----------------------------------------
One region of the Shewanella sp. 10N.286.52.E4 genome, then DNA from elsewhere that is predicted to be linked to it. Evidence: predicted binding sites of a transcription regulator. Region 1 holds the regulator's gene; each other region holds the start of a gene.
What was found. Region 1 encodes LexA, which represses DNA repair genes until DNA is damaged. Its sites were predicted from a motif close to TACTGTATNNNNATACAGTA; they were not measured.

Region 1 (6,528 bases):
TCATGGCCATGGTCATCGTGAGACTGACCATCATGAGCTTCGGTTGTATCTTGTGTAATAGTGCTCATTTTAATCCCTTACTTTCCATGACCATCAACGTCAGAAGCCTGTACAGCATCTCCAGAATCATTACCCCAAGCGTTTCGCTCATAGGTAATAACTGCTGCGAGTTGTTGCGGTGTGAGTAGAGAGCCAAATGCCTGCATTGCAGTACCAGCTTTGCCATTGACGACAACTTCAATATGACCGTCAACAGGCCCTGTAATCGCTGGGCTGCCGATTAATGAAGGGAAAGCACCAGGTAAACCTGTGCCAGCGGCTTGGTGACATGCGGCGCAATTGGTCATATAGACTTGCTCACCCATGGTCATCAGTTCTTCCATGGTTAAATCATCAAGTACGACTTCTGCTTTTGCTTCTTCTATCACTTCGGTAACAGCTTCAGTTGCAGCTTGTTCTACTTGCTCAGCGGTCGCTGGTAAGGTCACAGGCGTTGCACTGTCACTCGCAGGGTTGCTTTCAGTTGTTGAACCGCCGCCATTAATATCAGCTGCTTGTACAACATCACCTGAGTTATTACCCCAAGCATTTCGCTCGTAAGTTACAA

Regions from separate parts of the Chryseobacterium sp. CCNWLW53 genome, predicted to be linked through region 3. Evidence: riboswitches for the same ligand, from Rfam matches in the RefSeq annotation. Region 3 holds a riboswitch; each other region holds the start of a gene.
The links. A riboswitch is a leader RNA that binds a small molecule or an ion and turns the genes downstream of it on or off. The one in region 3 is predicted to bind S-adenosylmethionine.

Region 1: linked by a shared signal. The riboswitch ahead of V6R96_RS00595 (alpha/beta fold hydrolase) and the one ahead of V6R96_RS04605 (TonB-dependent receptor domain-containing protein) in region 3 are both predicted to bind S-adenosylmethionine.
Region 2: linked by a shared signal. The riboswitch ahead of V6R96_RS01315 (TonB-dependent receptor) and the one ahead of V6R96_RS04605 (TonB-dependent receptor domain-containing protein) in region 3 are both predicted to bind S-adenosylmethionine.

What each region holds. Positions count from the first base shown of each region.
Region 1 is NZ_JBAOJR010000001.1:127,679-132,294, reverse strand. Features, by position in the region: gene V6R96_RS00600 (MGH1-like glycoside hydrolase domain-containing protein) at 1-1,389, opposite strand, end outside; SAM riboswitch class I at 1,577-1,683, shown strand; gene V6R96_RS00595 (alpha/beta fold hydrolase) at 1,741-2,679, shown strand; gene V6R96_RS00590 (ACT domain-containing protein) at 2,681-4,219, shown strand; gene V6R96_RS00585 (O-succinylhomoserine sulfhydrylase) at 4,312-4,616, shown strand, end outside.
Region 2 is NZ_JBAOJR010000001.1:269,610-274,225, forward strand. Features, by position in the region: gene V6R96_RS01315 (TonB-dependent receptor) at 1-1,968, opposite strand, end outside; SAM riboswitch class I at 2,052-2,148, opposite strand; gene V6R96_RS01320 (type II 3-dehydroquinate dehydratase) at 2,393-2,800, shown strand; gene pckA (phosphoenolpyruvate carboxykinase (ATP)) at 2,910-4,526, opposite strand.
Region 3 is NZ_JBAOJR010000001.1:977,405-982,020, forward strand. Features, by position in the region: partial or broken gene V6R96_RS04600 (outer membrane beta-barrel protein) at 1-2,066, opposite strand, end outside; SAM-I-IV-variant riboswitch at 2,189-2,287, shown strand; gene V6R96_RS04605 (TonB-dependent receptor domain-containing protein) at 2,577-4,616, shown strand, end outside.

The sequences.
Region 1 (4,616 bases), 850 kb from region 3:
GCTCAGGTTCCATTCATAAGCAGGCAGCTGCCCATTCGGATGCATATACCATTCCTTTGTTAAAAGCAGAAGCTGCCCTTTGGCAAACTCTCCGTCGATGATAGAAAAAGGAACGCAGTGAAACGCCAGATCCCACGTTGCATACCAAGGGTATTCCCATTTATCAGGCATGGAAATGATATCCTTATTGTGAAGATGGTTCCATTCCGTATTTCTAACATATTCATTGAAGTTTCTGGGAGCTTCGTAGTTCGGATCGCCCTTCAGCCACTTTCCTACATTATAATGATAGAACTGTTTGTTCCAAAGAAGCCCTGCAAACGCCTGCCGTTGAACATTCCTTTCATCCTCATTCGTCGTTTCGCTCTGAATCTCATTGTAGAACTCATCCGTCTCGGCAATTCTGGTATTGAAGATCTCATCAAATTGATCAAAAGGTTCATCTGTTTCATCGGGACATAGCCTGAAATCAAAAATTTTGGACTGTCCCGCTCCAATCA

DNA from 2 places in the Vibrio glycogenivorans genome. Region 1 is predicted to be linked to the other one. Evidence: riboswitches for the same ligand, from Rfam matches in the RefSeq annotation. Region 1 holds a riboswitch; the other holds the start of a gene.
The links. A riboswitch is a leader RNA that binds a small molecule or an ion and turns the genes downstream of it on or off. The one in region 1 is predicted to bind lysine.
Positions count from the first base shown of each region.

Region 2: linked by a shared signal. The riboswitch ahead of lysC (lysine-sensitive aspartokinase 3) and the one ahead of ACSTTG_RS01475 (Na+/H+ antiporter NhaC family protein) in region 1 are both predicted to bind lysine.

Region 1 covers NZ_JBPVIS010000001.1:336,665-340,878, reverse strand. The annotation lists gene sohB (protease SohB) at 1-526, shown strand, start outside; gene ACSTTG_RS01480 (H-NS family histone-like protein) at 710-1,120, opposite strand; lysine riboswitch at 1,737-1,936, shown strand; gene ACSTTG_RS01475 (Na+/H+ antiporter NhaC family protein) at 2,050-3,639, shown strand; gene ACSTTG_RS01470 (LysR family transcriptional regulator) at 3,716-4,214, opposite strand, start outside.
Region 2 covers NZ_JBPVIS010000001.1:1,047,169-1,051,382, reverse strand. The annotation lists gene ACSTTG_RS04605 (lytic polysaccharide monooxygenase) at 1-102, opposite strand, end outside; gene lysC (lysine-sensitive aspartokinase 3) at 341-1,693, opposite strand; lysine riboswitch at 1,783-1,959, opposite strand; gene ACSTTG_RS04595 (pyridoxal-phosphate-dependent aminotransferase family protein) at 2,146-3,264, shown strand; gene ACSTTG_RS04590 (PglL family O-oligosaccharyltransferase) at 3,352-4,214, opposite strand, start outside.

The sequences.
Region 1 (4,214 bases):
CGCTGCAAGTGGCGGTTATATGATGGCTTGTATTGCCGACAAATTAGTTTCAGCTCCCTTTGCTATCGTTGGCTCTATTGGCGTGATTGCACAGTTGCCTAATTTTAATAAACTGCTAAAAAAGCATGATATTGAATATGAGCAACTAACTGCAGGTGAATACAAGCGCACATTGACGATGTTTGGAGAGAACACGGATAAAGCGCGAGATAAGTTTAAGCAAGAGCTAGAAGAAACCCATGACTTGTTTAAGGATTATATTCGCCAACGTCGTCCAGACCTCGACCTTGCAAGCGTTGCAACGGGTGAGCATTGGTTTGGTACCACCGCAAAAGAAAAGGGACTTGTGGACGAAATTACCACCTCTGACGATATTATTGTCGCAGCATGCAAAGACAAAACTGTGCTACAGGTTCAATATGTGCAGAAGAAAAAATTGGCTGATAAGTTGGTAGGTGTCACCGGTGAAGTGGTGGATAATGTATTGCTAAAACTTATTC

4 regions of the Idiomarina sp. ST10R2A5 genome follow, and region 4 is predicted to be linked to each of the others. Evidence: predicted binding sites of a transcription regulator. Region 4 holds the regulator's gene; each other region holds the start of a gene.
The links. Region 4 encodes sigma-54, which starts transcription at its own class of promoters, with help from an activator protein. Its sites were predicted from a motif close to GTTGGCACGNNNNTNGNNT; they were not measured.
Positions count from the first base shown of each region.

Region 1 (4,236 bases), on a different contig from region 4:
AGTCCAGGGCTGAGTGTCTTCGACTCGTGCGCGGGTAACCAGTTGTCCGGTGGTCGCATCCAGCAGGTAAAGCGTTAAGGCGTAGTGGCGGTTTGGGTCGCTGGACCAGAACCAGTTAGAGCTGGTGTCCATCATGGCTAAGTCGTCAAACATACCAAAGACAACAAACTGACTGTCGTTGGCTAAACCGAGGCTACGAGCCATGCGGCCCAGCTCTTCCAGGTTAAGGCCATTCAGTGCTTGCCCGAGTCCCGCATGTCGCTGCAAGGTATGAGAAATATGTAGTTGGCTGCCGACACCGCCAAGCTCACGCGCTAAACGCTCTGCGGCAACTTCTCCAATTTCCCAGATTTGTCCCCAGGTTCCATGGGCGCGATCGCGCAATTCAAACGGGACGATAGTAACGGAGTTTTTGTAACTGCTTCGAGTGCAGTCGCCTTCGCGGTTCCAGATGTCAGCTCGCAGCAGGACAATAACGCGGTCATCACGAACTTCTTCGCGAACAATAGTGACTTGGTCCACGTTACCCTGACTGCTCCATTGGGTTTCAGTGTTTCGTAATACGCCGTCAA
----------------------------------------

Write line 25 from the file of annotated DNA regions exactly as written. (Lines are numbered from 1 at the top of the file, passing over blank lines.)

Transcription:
4 regions of the Idiomarina sp. ST10R2A5 genome follow, and region 4 is predicted to be linked to each of the others. Evidence: predicted binding sites of a transcription regulator. Region 4 holds the regulator's gene; each other region holds the start of a gene.